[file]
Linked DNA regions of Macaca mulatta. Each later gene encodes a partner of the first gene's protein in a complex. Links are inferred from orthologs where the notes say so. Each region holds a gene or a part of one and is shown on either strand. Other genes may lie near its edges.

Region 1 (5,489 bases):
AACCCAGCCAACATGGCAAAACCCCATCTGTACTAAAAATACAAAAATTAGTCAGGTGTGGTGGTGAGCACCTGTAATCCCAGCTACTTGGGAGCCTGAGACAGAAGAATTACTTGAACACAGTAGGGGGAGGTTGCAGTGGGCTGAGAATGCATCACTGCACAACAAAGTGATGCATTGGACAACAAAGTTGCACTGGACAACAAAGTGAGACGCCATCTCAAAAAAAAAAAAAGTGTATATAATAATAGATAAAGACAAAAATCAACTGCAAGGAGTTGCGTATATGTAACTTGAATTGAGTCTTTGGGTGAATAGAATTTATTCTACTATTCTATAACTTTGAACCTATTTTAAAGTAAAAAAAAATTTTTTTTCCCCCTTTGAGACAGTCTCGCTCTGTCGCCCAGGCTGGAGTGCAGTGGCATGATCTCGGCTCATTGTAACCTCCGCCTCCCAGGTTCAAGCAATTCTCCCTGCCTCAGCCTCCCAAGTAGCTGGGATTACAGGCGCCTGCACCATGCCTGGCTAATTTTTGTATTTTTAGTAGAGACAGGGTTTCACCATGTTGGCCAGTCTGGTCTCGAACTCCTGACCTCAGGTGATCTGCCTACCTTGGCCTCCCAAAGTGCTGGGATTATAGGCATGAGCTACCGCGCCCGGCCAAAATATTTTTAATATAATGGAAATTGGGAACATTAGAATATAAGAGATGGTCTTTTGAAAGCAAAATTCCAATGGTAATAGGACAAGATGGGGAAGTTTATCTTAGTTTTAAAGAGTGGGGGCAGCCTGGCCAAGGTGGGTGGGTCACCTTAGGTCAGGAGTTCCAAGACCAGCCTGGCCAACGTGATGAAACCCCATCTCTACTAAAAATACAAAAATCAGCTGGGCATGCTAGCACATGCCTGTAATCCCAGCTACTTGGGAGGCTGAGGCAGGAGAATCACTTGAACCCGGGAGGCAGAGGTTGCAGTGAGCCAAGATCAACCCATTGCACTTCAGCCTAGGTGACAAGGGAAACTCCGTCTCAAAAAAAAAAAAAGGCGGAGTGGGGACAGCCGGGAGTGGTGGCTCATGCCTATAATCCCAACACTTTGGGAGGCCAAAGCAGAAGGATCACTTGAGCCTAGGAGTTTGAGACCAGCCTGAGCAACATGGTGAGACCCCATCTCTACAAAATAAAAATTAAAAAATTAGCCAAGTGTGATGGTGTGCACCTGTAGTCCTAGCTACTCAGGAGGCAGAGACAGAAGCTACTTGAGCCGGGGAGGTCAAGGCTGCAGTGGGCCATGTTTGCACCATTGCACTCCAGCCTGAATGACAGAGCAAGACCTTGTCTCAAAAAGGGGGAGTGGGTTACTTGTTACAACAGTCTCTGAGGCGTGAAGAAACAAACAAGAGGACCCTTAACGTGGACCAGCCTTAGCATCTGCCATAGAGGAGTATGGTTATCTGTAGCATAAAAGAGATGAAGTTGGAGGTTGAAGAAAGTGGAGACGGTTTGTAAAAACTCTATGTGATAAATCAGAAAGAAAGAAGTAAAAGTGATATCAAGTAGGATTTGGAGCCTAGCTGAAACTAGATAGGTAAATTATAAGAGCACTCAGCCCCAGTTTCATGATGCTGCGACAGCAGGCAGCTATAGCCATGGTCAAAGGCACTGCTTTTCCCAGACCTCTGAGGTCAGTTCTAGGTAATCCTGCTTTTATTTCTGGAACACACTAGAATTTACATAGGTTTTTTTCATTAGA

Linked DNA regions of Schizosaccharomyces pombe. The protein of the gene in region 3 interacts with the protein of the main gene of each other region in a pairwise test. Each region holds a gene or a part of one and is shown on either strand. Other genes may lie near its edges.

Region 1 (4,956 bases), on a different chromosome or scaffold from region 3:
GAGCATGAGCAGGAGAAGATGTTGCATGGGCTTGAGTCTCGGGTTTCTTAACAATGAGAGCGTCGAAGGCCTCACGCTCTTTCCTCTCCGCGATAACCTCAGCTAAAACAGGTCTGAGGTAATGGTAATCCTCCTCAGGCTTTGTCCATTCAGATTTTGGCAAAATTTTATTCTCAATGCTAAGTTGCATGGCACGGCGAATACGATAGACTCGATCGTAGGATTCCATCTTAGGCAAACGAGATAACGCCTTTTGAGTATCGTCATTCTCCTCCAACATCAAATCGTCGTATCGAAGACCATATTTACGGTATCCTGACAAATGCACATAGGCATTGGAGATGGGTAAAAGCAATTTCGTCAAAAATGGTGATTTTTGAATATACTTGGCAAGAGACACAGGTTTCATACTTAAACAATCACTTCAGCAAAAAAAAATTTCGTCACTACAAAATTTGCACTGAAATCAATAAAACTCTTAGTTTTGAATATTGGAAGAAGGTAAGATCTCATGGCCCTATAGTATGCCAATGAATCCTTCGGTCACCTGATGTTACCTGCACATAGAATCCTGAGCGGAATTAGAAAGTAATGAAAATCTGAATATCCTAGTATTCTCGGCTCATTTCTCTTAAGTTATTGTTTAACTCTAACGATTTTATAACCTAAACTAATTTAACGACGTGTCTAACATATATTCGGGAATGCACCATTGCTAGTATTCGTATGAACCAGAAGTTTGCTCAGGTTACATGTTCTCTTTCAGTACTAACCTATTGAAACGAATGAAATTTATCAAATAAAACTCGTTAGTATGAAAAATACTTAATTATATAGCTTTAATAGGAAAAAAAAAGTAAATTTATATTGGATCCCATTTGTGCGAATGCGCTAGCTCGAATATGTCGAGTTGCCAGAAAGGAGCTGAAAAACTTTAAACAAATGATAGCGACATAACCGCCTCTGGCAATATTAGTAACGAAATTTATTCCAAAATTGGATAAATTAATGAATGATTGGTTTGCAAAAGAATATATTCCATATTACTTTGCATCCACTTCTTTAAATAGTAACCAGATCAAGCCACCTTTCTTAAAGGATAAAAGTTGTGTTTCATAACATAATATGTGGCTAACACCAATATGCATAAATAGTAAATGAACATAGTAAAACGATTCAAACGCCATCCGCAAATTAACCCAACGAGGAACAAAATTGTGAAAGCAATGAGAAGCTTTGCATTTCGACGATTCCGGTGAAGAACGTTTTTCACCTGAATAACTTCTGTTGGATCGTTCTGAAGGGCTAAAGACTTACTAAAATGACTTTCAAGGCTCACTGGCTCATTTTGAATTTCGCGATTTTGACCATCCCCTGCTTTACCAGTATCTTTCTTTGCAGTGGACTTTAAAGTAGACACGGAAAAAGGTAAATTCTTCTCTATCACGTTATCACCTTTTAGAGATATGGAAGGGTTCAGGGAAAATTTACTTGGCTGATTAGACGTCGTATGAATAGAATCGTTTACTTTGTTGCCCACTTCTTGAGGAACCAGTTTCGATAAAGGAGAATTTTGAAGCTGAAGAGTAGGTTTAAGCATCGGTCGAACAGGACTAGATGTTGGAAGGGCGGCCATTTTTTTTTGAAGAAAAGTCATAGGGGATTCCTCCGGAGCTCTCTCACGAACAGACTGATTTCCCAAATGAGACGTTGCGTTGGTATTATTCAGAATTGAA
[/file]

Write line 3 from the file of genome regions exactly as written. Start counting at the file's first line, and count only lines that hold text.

AACCCAGCCAACATGGCAAAACCCCATCTGTACTAAAAATACAAAAATTAGTCAGGTGTGGTGGTGAGCACCTGTAATCCCAGCTACTTGGGAGCCTGAGACAGAAGAATTACTTGAACACAGTAGGGGGAGGTTGCAGTGGGCTGAGAATGCATCACTGCACAACAAAGTGATGCATTGGACAACAAAGTTGCACTGGACAACAAAGTGAGACGCCATCTCAAAAAAAAAAAAAGTGTATATAATAATAGATAAAGACAAAAATCAACTGCAAGGAGTTGCGTATATGTAACTTGAATTGAGTCTTTGGGTGAATAGAATTTATTCTACTATTCTATAACTTTGAACCTATTTTAAAGTAAAAAAAAATTTTTTTTCCCCCTTTGAGACAGTCTCGCTCTGTCGCCCAGGCTGGAGTGCAGTGGCATGATCTCGGCTCATTGTAACCTCCGCCTCCCAGGTTCAAGCAATTCTCCCTGCCTCAGCCTCCCAAGTAGCTGGGATTACAGGCGCCTGCACCATGCCTGGCTAATTTTTGTATTTTTAGTAGAGACAGGGTTTCACCATGTTGGCCAGTCTGGTCTCGAACTCCTGACCTCAGGTGATCTGCCTACCTTGGCCTCCCAAAGTGCTGGGATTATAGGCATGAGCTACCGCGCCCGGCCAAAATATTTTTAATATAATGGAAATTGGGAACATTAGAATATAAGAGATGGTCTTTTGAAAGCAAAATTCCAATGGTAATAGGACAAGATGGGGAAGTTTATCTTAGTTTTAAAGAGTGGGGGCAGCCTGGCCAAGGTGGGTGGGTCACCTTAGGTCAGGAGTTCCAAGACCAGCCTGGCCAACGTGATGAAACCCCATCTCTACTAAAAATACAAAAATCAGCTGGGCATGCTAGCACATGCCTGTAATCCCAGCTACTTGGGAGGCTGAGGCAGGAGAATCACTTGAACCCGGGAGGCAGAGGTTGCAGTGAGCCAAGATCAACCCATTGCACTTCAGCCTAGGTGACAAGGGAAACTCCGTCTCAAAAAAAAAAAAAGGCGGAGTGGGGACAGCCGGGAGTGGTGGCTCATGCCTATAATCCCAACACTTTGGGAGGCCAAAGCAGAAGGATCACTTGAGCCTAGGAGTTTGAGACCAGCCTGAGCAACATGGTGAGACCCCATCTCTACAAAATAAAAATTAAAAAATTAGCCAAGTGTGATGGTGTGCACCTGTAGTCCTAGCTACTCAGGAGGCAGAGACAGAAGCTACTTGAGCCGGGGAGGTCAAGGCTGCAGTGGGCCATGTTTGCACCATTGCACTCCAGCCTGAATGACAGAGCAAGACCTTGTCTCAAAAAGGGGGAGTGGGTTACTTGTTACAACAGTCTCTGAGGCGTGAAGAAACAAACAAGAGGACCCTTAACGTGGACCAGCCTTAGCATCTGCCATAGAGGAGTATGGTTATCTGTAGCATAAAAGAGATGAAGTTGGAGGTTGAAGAAAGTGGAGACGGTTTGTAAAAACTCTATGTGATAAATCAGAAAGAAAGAAGTAAAAGTGATATCAAGTAGGATTTGGAGCCTAGCTGAAACTAGATAGGTAAATTATAAGAGCACTCAGCCCCAGTTTCATGATGCTGCGACAGCAGGCAGCTATAGCCATGGTCAAAGGCACTGCTTTTCCCAGACCTCTGAGGTCAGTTCTAGGTAATCCTGCTTTTATTTCTGGAACACACTAGAATTTACATAGGTTTTTTTCATTAGA